A primary challenge could help define Obama's positions, and might encourage him to engage and energize his party's base. At the very least, it would give Obama a chance to stand on a stump and campaign, rather than simply cede the primary season election coverage to Republican rivals. It would give Obama a chance to press the flesh and make speeches and do all the things he's good at, rather than just wrangle with recalcitrant lawmakers over budgets and policy disputes.
A progressive primary challenge could help Democrats define a progressive alternative, and redefine Obama's position in the political spectrum from left to center.
It could give the 72% of Americans who believed taxes should be raised on wealthier Americans to preserve Medicare and Social Security benefits an alternative who represented their priorities. It could give the 68% of Americans who believed federal debts should be addressed with a combination of revenue reforms and spending cuts, or revenue reforms alone, an alternative who represented their priorities.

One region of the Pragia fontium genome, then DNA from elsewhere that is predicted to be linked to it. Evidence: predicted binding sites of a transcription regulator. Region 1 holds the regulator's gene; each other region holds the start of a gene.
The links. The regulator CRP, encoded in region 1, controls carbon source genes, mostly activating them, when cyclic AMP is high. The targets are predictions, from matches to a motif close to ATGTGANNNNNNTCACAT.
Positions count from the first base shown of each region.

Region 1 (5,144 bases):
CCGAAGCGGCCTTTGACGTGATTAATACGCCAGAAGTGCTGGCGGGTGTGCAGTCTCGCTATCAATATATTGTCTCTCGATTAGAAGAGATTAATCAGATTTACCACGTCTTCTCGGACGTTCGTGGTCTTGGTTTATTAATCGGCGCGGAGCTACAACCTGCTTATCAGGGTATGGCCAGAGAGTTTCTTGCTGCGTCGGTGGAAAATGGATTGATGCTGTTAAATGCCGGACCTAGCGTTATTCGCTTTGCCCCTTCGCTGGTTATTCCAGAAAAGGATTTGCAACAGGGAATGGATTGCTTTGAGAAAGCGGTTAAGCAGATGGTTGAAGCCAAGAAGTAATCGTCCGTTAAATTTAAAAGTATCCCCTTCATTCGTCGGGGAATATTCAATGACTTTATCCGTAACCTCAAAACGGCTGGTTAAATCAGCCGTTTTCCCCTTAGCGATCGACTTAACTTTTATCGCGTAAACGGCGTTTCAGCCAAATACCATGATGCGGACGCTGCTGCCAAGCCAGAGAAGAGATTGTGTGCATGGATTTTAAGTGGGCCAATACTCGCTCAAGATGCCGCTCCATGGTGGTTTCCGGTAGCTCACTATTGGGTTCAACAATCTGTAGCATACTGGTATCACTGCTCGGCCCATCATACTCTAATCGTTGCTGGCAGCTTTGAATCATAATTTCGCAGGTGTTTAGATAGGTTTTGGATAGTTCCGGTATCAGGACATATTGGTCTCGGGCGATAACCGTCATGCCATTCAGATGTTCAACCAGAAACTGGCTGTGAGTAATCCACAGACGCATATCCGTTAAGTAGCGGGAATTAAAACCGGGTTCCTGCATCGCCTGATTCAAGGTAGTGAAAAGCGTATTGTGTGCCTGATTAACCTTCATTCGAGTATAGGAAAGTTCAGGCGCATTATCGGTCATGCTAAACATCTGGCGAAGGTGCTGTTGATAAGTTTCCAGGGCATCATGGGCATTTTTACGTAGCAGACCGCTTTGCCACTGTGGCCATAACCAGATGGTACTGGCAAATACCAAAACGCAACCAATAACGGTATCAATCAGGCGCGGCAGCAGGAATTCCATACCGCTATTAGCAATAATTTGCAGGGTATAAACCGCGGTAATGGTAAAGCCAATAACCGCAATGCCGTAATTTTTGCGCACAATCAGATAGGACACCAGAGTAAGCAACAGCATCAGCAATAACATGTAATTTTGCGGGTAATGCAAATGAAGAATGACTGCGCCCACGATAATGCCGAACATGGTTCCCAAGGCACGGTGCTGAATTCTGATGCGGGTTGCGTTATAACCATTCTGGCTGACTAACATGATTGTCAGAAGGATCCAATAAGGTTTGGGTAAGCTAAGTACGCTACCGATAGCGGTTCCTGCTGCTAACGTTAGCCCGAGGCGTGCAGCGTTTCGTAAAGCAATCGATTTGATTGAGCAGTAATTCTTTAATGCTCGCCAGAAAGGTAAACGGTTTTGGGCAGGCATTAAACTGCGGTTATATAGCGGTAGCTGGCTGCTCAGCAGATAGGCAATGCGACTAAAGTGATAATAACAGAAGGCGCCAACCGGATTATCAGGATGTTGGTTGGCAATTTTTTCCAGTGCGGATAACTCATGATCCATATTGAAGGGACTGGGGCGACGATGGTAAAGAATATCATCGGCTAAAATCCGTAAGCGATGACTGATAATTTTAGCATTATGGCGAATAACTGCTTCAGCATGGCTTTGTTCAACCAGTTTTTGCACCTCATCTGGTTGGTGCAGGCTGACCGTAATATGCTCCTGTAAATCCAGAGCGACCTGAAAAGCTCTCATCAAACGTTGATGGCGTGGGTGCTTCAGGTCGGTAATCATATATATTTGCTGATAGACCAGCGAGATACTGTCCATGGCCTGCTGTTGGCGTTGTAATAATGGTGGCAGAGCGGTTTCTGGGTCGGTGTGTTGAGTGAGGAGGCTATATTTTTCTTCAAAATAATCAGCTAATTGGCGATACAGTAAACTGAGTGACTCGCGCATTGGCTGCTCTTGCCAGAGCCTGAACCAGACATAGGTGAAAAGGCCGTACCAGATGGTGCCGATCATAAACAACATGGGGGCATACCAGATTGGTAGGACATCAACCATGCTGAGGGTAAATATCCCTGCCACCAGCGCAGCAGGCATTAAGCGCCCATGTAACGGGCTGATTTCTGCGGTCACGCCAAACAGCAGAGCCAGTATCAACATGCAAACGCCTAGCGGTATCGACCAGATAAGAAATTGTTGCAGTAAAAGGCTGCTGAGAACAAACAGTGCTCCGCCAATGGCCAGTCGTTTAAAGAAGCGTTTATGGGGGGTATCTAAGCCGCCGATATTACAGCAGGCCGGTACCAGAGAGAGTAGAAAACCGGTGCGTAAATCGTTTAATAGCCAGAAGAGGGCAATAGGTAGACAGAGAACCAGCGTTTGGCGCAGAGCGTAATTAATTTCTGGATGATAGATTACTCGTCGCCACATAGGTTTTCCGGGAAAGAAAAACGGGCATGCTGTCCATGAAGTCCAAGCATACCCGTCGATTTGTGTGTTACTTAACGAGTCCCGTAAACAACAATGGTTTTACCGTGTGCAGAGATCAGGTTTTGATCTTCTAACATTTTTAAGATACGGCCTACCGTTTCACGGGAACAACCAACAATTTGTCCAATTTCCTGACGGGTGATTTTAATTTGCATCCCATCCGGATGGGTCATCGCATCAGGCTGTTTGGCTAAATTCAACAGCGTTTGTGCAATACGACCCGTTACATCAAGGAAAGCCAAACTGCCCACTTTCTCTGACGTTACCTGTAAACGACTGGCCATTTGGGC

Whatever happens over the next few days in the ongoing melodrama precipitated by the Republicans' unconscionable hostage-holding of the nation's debt ceiling, rank-and-file Democrats, to say nothing of the 72% of Americans who preferred raising taxes instead of cutting Medicare and Social Security, have become increasingly alarmed at how far to the right of Nixon Obama had proven to be.
The nation's debt ceiling is a self-imposed credit limit requiring Congressional approval to raise. Normally a pro forma vote, Republicans have been holding the debt ceiling hostage to political demands they could never have passed through normal legislative processes. Treasury Secretary Timothy Geithner has warned that unless the debt ceiling is raised by Aug. 2, the federal government would no longer be able to fund operations, pay off existing obligations, or send out the 55 million Social Security checks hitting the mail room Aug. 3.